NAACP Thinks Star Spangled Banner Is Racist And Removing It As National Anthem Will Solve NFL Protest Controversy

The California chapter of the NAACP apparently has the solution to the NFL protest controversy.

California NAACP President Alice Huffman thinks removing the Star Spangled Banner as the National Anthem would make the controversy “go away.”

The Blaze reports:

“I think all this controversy about the knee will go away once the song is removed,” Huffman said in a recent proposal to Congress.

The problem is the NAACP believes the third stanza of the original poem is “racist.”

SFGATE reports:

California and Hawaii NAACP president Alice Huffman brought up the idea at a recent NAACP state convention — along with two resolutions to support Colin Kaepernick and to censure President Donald Trump after he used profanity toward NFL players who knelt during the anthem.

The proposal is not intended to disrespect the flag, Huffman said.

“We’re not trying to protest the flag at all,” Huffman said. “We’re protesting this racist song that has caused so much controversy in America, and we’re just trying to get it removed. So, whatever comes out in the future as a national anthem, we can all stand proudly and sing it.”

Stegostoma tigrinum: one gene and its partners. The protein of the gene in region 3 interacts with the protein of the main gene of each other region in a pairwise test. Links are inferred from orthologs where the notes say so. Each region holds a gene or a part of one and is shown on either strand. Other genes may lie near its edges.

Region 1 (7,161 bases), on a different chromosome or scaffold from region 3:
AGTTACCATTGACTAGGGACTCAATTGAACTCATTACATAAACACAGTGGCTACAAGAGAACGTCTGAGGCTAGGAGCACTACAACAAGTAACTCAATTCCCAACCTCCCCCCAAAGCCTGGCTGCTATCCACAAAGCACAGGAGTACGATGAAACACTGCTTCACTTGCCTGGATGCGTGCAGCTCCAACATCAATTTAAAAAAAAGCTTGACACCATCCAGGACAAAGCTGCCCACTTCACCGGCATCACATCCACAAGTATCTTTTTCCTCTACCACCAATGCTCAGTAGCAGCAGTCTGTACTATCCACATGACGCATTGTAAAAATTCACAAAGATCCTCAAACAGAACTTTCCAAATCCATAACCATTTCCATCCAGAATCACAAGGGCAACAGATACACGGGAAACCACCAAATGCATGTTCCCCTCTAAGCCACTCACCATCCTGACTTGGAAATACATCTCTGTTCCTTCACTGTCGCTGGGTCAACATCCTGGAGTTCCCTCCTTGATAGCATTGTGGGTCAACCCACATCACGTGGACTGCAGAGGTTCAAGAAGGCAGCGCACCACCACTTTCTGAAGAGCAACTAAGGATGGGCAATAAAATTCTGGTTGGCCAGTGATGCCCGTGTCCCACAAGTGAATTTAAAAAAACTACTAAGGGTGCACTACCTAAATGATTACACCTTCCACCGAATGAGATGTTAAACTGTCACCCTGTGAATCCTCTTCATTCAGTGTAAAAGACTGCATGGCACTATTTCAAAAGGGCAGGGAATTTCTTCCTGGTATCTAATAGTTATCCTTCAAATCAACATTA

CBS News adds:

“It’s racist,” she said. “It doesn’t represent our community. It’s anti-black people.”

Huffman is referring to the third stanza, which includes the lyric “no refuge could save the hireling and slave from the terror of flight or the gloom of the grave.”

Of course, the part of the original poem they find racist is rarely if ever sung at public events and it would be shocking if NFL protesting players even know of the third stanza or verse.

It appears the NAACP wanted to generate news and attention by exploiting the NFL protests.

 

Join the conversation!

We have no tolerance for comments containing violence, racism, vulgarity, profanity, all caps, or discourteous behavior. Thank you for partnering with us to maintain a courteous and useful public environment where we can engage in reasonable discourse.